Mean ± SD  66 ± 22  67 ± 19 65 ± 4  90 ± 3 

Day-5 and derivative day-8 cells incubated without rhIFNγ were analyzed for FasL and CD71 by flow cytometry after permeabilization (experiments no. 2 through 4). In experiment no. 1, only FasL was analyzed. Aliquots of day-5 and day-8 cells were cultured in plasma clots to obtain the ECFC number among the total cells.

Demonstration of functional Fas and FasL.

To determine whether IFNγ inhibition of cell growth was produced by the interaction between Fas (induced by IFNγ) and FasL (already present in the cells), the results of ligation of murine antihuman Fas MoAb to ECFCs was studied. Two specific MoAbs to Fas (CH-11 [IgM], which is known to mimic the action of FasL, and ZB-4 [IgG], which blocks the effect of CH-11) were tested.25 Dose-response curves for CH-11 and ZB-4 to determine the optimum concentrations for our experiments were performed and these were compared with the isotype-matched murine Igs to ensure that the effects of the antibody were specific and not related to IgM or IgG addition. When CH-11 or ZB-4 were added to day-5 ECFCs, no effect on colony size, colony number, or hemoglobin concentration was apparent (data not shown). Day-5 ECFCs were then cultured in liquid medium in the presence of a concentration of rhIFNγ known to result in a large increase of Fas, and approximately 50% inhibition of the cell number plus an additional 40% inhibition of viability were noted (Fig 7A). The addition of anti-Fas MoAb, CH-11, to the rhIFNγ-treated ECFCs greatly potentiated the reduction of cell number by rhIFNγ, whereas ZB-4 had little effect. When CH-11 and ZB-4 were added together, the effect of CH-11 was blocked by ZB-4. Fas MoAb-mediated inhibition of colony formation was also observed (Fig7B). CH-11 strongly increased the rhIFNγ inhibitory effect on colony size and number. More than 90% of erythroid colonies were suppressed with the addition of CH-11, even when the concentration of rhIFNγ was quite low (50 U/mL) and ZB-4 neutralized the CH-11 reduction of colony number as well. These data clearly indicated that Fas induced by IFNγ was functional and could be activated.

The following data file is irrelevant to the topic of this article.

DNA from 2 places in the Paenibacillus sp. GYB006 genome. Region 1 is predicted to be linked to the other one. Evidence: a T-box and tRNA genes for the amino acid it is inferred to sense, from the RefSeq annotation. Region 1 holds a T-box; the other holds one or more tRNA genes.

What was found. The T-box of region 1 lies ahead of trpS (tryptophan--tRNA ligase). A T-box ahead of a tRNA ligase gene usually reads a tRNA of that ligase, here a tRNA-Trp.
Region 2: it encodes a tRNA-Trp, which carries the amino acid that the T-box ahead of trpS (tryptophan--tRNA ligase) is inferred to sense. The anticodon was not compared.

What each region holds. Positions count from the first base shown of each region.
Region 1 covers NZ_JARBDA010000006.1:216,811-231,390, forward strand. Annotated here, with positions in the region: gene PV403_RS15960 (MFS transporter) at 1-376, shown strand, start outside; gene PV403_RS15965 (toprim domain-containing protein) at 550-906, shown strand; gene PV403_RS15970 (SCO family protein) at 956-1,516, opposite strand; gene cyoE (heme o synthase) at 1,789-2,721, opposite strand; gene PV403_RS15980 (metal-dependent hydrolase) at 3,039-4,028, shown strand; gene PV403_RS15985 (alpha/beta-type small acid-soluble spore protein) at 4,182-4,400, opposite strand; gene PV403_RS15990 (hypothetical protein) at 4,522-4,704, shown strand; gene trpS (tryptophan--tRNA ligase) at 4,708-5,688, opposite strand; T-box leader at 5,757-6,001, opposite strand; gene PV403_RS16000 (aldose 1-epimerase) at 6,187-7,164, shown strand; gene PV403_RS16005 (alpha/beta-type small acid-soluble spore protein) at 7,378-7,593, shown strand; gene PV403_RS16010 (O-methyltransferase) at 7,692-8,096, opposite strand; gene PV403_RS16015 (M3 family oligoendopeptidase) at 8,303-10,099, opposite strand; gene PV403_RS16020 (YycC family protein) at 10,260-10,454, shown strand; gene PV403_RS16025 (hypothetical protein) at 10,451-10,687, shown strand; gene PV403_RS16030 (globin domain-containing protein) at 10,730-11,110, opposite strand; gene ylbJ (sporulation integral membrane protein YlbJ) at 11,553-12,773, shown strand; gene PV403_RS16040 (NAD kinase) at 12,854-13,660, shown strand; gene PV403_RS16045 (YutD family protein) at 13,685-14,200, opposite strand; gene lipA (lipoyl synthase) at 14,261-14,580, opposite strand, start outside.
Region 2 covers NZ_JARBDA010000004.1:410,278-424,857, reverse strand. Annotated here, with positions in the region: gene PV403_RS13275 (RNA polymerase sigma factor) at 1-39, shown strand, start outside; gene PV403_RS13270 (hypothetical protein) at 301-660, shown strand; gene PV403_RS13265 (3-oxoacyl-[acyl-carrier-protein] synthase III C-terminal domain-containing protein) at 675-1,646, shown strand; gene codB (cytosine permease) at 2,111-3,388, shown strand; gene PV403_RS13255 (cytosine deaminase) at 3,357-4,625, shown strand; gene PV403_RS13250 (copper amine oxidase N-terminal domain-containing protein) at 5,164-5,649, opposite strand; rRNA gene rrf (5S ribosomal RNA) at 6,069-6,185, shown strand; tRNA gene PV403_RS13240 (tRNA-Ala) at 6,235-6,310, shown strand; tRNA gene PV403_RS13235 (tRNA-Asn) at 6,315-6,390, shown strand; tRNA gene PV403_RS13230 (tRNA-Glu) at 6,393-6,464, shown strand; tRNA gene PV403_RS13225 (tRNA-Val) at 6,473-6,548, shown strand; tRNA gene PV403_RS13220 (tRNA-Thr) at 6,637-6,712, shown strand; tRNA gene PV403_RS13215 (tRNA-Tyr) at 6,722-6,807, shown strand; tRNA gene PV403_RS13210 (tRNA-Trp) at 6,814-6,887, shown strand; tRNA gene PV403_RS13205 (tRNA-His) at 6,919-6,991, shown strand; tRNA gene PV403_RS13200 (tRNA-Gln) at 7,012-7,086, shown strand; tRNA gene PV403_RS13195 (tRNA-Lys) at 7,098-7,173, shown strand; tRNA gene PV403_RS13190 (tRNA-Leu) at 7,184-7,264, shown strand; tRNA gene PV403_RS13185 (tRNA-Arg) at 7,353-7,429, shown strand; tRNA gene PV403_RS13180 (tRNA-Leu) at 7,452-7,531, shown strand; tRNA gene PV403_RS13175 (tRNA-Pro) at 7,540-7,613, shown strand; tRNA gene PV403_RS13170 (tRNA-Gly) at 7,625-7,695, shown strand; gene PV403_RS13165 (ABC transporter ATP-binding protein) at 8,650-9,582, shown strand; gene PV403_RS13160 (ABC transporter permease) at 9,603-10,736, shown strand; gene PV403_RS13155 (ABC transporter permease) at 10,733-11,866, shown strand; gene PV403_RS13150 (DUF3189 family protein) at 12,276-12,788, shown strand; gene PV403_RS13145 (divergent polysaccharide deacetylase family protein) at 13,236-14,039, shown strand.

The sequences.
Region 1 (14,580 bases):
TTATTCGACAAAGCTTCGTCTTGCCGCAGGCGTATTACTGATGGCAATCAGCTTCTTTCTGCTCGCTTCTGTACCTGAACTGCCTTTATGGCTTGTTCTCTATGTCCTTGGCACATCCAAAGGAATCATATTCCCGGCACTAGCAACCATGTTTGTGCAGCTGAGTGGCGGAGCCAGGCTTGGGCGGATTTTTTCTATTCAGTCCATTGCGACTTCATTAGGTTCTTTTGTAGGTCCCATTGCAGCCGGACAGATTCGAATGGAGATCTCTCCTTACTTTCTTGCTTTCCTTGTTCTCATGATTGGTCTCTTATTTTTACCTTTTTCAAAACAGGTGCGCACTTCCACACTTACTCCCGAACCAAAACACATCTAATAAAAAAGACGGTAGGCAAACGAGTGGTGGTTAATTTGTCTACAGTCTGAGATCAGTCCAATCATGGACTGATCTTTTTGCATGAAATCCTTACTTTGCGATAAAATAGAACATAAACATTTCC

Fig. 7.

Effects of anti-Fas MoAbs, CH-11 and ZB4, on IFNγ inhibition of cell growth and erythroid colony formation by day-5 cells. Replicate aliquots of day-5 cells were cultured in liquid medium in the presence of CH-11 (100 ng/mL) and/or ZB4 (500 ng/mL) with or without 50 U/mL rhIFNγ (A). After incubation for 96 hours, the cells were harvested and trypan blue stains were performed. Aliquots of day-5 cells from the same experiment were plated in 0.2-mL plasma clots at 200 cells/well with same concentrations of rhIFNγ and antibodies (B). At day 15, the clots were fixed and stained. (▪) Large colonies, containing more than 500 cells per colony; (▨) medium colonies, containing 50 to 500 cells per colony; (□) small colonies, containing 2 to 49 cells per colony.

Fig. 7.

Effects of anti-Fas MoAbs, CH-11 and ZB4, on IFNγ inhibition of cell growth and erythroid colony formation by day-5 cells. Replicate aliquots of day-5 cells were cultured in liquid medium in the presence of CH-11 (100 ng/mL) and/or ZB4 (500 ng/mL) with or without 50 U/mL rhIFNγ (A). After incubation for 96 hours, the cells were harvested and trypan blue stains were performed. Aliquots of day-5 cells from the same experiment were plated in 0.2-mL plasma clots at 200 cells/well with same concentrations of rhIFNγ and antibodies (B). At day 15, the clots were fixed and stained. (▪) Large colonies, containing more than 500 cells per colony; (▨) medium colonies, containing 50 to 500 cells per colony; (□) small colonies, containing 2 to 49 cells per colony.